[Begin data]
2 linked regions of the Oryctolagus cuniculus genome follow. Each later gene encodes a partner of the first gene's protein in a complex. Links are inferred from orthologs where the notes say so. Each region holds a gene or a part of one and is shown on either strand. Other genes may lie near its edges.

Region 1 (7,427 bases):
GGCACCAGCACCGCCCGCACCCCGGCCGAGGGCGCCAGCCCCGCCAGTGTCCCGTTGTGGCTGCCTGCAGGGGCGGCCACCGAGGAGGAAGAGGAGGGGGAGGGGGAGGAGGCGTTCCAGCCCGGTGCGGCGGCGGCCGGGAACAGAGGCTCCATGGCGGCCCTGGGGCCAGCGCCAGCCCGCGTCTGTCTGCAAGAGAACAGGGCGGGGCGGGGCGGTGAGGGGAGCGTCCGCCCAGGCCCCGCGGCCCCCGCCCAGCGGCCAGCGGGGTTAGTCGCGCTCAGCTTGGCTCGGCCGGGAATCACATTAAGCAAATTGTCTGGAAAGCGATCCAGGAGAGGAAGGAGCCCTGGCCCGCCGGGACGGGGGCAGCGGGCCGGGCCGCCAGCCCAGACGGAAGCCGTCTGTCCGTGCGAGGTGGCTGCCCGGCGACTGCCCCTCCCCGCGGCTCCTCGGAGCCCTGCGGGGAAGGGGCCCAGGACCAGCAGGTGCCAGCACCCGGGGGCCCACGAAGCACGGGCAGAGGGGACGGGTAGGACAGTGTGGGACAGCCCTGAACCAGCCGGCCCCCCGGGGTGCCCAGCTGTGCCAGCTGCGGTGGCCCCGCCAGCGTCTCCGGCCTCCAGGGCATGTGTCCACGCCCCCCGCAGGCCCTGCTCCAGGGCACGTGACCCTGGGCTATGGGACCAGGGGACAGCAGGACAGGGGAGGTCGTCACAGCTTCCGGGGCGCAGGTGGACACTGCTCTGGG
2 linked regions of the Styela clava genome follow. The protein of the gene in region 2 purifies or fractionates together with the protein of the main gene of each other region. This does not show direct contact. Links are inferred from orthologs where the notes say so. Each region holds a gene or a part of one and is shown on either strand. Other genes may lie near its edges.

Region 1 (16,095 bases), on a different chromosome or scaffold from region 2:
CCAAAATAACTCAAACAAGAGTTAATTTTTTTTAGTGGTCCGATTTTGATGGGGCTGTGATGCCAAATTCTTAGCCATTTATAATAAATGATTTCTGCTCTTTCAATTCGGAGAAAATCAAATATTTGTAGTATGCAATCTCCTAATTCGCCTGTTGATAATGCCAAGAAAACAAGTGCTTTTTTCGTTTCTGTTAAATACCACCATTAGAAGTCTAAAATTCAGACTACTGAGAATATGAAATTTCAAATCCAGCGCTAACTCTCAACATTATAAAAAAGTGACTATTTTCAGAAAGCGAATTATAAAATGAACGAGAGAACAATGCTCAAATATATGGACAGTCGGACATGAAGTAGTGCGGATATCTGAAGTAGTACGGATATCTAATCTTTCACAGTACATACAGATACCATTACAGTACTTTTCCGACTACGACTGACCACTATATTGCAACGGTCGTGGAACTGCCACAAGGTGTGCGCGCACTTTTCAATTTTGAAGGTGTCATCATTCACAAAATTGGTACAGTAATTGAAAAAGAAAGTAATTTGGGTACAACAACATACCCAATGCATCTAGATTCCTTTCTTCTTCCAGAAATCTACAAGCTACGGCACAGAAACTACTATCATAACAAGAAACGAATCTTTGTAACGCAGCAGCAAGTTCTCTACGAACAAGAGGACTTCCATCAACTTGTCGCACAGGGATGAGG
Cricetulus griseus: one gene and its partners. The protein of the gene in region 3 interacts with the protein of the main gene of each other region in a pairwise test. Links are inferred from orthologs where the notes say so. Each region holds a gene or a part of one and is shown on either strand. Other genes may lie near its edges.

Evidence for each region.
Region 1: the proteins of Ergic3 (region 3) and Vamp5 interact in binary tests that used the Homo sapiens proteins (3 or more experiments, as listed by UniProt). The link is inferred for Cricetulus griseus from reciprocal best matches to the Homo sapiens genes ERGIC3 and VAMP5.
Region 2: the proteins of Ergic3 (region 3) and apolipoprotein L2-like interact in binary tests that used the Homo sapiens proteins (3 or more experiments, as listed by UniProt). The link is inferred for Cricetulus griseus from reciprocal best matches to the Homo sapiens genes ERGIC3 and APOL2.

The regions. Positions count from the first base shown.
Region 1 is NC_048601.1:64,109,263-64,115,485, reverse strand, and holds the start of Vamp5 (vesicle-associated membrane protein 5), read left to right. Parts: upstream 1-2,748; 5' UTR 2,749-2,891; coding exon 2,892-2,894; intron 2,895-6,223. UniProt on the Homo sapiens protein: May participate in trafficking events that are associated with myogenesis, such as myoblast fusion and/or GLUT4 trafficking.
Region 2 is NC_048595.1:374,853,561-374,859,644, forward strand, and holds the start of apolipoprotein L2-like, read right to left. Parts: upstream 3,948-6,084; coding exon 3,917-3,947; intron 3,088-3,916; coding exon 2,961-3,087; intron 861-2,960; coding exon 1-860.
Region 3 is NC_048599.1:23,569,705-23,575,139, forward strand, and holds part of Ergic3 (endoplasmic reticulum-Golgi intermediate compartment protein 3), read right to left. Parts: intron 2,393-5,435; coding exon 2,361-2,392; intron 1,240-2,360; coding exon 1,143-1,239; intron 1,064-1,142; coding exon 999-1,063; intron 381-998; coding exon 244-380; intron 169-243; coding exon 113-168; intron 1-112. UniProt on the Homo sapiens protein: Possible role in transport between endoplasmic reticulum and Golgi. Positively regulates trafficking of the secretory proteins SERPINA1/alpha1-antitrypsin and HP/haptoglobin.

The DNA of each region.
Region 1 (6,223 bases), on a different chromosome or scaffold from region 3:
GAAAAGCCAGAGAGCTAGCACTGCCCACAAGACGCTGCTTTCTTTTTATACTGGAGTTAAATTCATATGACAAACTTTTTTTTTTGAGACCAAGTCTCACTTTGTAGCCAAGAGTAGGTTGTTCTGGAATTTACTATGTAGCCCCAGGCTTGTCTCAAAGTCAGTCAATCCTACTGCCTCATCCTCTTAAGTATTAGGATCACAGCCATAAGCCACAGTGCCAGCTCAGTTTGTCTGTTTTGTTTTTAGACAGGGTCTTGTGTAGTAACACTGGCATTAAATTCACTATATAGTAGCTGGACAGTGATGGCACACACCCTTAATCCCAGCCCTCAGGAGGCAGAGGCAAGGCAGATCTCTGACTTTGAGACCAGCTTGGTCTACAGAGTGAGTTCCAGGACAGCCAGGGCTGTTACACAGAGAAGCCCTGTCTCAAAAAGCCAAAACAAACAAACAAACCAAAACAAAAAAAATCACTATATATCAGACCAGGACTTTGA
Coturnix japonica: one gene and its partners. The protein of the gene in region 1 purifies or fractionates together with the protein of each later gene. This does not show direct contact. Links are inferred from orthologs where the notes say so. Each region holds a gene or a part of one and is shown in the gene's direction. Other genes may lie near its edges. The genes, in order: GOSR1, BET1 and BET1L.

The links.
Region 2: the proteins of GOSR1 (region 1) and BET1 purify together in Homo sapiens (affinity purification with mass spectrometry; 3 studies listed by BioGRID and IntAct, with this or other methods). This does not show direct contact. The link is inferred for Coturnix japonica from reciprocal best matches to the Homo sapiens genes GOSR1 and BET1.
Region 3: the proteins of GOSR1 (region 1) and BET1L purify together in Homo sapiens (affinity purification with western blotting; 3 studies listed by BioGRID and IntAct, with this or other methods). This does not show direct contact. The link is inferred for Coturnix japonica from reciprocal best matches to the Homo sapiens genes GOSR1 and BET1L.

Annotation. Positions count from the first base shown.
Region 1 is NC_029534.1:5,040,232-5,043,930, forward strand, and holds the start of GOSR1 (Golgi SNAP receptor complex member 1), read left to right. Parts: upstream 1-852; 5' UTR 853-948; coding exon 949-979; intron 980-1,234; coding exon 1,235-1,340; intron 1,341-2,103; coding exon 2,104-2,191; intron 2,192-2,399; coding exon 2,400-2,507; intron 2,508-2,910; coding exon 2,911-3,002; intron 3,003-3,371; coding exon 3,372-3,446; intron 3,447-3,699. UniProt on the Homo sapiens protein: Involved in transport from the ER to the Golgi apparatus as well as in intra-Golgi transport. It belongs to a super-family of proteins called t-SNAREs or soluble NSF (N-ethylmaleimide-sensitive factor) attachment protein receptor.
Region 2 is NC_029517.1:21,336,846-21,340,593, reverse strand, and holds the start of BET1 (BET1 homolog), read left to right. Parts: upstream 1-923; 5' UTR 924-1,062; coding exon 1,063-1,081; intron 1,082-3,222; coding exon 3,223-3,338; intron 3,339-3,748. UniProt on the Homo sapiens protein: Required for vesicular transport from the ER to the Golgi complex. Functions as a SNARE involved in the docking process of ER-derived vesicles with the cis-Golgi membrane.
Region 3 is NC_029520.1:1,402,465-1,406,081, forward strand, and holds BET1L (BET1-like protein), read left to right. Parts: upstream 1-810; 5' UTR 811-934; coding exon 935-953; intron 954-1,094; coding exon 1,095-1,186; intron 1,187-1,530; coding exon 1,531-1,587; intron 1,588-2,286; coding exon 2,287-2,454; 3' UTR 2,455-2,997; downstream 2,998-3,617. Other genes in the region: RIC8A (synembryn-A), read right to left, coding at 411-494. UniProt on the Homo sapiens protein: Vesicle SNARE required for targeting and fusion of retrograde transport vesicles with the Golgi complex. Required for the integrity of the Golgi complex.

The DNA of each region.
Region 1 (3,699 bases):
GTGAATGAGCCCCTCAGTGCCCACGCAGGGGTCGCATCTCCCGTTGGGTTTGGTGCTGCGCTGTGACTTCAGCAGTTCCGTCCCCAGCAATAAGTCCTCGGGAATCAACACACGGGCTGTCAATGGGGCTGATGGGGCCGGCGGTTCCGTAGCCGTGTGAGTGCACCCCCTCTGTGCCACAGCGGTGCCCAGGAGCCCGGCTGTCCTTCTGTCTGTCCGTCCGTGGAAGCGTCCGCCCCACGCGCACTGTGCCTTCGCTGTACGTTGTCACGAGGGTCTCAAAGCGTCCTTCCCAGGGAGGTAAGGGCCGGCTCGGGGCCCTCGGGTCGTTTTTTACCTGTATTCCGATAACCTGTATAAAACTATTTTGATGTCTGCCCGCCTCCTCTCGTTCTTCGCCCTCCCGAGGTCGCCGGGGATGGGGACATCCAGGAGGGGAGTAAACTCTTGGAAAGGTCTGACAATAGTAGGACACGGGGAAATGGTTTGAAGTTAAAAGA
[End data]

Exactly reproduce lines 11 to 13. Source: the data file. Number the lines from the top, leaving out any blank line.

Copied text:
The regions. Positions count from the first base shown.
Region 1 is NC_048601.1:64,109,263-64,115,485, reverse strand, and holds the start of Vamp5 (vesicle-associated membrane protein 5), read left to right. Parts: upstream 1-2,748; 5' UTR 2,749-2,891; coding exon 2,892-2,894; intron 2,895-6,223. UniProt on the Homo sapiens protein: May participate in trafficking events that are associated with myogenesis, such as myoblast fusion and/or GLUT4 trafficking.
Region 2 is NC_048595.1:374,853,561-374,859,644, forward strand, and holds the start of apolipoprotein L2-like, read right to left. Parts: upstream 3,948-6,084; coding exon 3,917-3,947; intron 3,088-3,916; coding exon 2,961-3,087; intron 861-2,960; coding exon 1-860.